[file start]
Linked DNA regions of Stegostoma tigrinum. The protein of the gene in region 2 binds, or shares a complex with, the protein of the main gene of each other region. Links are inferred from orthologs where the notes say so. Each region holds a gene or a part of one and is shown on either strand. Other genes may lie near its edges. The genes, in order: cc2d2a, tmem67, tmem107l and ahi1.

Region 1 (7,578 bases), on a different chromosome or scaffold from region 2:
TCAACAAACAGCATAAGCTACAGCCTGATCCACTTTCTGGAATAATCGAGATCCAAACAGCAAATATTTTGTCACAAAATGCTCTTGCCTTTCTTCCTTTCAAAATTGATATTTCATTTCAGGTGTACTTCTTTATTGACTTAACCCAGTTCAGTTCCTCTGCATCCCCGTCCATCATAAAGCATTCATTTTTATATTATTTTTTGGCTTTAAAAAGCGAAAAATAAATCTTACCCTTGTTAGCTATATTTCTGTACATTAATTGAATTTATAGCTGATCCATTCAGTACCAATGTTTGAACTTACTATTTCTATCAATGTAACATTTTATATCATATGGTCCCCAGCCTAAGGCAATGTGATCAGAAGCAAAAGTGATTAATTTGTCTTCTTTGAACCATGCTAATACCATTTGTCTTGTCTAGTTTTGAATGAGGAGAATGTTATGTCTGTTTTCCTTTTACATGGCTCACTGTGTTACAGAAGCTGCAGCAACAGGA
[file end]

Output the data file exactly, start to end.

Linked DNA regions of Stegostoma tigrinum. The protein of the gene in region 2 binds, or shares a complex with, the protein of the main gene of each other region. Links are inferred from orthologs where the notes say so. Each region holds a gene or a part of one and is shown on either strand. Other genes may lie near its edges. The genes, in order: cc2d2a, tmem67, tmem107l and ahi1.

Region 1 (7,578 bases), on a different chromosome or scaffold from region 2:
TCAACAAACAGCATAAGCTACAGCCTGATCCACTTTCTGGAATAATCGAGATCCAAACAGCAAATATTTTGTCACAAAATGCTCTTGCCTTTCTTCCTTTCAAAATTGATATTTCATTTCAGGTGTACTTCTTTATTGACTTAACCCAGTTCAGTTCCTCTGCATCCCCGTCCATCATAAAGCATTCATTTTTATATTATTTTTTGGCTTTAAAAAGCGAAAAATAAATCTTACCCTTGTTAGCTATATTTCTGTACATTAATTGAATTTATAGCTGATCCATTCAGTACCAATGTTTGAACTTACTATTTCTATCAATGTAACATTTTATATCATATGGTCCCCAGCCTAAGGCAATGTGATCAGAAGCAAAAGTGATTAATTTGTCTTCTTTGAACCATGCTAATACCATTTGTCTTGTCTAGTTTTGAATGAGGAGAATGTTATGTCTGTTTTCCTTTTACATGGCTCACTGTGTTACAGAAGCTGCAGCAACAGGA